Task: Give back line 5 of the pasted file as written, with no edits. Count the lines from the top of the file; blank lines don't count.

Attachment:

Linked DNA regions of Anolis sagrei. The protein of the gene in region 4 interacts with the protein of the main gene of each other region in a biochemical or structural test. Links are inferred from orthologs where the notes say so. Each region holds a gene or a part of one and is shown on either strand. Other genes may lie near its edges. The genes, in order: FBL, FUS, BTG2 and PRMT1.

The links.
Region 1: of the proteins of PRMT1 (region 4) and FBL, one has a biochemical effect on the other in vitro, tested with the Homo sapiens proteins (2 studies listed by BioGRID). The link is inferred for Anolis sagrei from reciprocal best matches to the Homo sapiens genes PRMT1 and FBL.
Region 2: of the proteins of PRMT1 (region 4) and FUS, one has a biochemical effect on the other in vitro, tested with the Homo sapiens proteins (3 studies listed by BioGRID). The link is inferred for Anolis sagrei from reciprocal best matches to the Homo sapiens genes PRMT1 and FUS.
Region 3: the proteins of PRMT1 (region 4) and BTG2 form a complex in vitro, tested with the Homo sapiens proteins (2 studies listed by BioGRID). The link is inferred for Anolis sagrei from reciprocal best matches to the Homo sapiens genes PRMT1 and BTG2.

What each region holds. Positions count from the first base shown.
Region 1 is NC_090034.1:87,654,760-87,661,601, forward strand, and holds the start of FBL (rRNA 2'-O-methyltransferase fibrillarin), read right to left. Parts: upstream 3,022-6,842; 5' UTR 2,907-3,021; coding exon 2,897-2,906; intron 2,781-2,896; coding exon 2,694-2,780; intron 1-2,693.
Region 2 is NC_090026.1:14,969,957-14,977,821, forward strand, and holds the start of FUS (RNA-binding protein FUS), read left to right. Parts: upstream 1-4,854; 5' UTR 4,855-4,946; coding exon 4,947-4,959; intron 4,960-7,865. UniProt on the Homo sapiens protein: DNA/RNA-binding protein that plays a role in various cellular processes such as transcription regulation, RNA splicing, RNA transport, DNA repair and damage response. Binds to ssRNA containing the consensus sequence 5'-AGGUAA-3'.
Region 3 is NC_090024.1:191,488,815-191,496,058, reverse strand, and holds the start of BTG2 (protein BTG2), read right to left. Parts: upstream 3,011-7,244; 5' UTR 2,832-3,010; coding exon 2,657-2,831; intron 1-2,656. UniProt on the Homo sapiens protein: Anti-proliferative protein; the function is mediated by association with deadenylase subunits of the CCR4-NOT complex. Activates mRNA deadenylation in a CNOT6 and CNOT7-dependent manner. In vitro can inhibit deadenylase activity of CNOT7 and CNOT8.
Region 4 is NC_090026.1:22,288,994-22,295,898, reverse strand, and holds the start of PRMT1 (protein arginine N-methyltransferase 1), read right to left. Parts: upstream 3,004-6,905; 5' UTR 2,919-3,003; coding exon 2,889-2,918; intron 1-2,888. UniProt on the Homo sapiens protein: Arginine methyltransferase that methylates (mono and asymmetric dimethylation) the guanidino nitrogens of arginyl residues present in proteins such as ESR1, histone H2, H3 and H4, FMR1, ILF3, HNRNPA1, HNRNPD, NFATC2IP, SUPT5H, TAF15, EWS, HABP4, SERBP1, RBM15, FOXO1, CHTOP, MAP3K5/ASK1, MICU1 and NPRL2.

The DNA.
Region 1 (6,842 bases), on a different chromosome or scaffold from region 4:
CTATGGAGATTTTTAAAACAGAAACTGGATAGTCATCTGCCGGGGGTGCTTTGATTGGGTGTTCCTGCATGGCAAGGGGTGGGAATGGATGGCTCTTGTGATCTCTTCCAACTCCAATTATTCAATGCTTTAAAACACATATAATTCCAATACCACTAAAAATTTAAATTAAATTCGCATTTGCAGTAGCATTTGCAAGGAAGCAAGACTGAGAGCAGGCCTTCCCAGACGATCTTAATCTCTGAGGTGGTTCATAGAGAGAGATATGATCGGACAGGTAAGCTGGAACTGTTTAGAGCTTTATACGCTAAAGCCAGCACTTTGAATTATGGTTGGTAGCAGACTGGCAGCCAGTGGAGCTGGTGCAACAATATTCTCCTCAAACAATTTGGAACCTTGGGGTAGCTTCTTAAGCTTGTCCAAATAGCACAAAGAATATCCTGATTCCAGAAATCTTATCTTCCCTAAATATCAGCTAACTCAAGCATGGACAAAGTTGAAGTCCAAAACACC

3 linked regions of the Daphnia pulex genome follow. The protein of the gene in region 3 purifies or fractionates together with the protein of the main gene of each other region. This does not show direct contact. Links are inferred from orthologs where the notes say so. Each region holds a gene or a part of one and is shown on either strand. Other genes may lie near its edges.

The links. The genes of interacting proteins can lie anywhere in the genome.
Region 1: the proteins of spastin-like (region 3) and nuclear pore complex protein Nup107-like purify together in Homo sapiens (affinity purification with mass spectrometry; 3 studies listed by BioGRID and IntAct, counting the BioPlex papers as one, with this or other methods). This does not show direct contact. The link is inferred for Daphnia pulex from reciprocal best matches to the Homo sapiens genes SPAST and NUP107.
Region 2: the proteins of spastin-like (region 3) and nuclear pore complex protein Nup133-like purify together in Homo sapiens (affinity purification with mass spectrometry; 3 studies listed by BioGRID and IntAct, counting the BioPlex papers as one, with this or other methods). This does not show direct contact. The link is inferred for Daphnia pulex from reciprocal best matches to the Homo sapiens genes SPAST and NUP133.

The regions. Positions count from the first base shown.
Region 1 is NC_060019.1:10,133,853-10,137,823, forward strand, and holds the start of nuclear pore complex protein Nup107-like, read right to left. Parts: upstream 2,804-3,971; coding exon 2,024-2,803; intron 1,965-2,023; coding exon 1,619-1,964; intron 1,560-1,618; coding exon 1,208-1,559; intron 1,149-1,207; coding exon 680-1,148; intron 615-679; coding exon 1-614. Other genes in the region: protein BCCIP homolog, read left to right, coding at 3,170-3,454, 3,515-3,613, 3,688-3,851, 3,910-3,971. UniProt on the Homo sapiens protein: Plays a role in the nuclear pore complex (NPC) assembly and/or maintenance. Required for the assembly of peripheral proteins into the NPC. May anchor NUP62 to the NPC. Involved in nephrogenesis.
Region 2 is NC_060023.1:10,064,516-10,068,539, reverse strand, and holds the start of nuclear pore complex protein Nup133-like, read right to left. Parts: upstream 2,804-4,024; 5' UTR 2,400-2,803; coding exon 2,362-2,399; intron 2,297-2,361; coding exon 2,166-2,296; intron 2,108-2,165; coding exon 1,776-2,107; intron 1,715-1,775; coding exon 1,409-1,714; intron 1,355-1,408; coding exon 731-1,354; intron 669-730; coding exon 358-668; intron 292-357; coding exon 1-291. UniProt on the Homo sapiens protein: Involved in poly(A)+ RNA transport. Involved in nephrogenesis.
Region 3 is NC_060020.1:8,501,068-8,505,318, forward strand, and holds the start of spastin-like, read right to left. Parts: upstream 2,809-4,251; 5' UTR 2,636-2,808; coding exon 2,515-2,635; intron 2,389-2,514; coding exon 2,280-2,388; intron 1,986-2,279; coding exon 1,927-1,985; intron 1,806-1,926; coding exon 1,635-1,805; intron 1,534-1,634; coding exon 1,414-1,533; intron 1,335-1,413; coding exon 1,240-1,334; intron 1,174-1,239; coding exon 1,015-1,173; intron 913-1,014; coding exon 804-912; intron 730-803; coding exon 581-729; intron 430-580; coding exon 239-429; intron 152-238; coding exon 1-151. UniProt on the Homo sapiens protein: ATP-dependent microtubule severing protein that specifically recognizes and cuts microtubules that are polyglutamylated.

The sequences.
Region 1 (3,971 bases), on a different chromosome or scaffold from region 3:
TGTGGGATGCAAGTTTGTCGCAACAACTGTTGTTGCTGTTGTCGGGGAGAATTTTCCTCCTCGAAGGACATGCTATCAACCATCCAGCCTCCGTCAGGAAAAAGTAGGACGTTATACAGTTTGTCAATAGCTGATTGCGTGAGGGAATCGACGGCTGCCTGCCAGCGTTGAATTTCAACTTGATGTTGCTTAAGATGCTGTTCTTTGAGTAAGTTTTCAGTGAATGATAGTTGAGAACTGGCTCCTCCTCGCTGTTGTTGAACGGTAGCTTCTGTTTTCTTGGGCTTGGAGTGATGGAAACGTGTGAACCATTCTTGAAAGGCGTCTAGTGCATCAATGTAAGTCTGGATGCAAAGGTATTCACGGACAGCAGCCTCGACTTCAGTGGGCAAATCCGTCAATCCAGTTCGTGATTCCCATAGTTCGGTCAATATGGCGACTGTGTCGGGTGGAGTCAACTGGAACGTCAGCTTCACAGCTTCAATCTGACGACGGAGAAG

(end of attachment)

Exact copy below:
Region 3: the proteins of PRMT1 (region 4) and BTG2 form a complex in vitro, tested with the Homo sapiens proteins (2 studies listed by BioGRID). The link is inferred for Anolis sagrei from reciprocal best matches to the Homo sapiens genes PRMT1 and BTG2.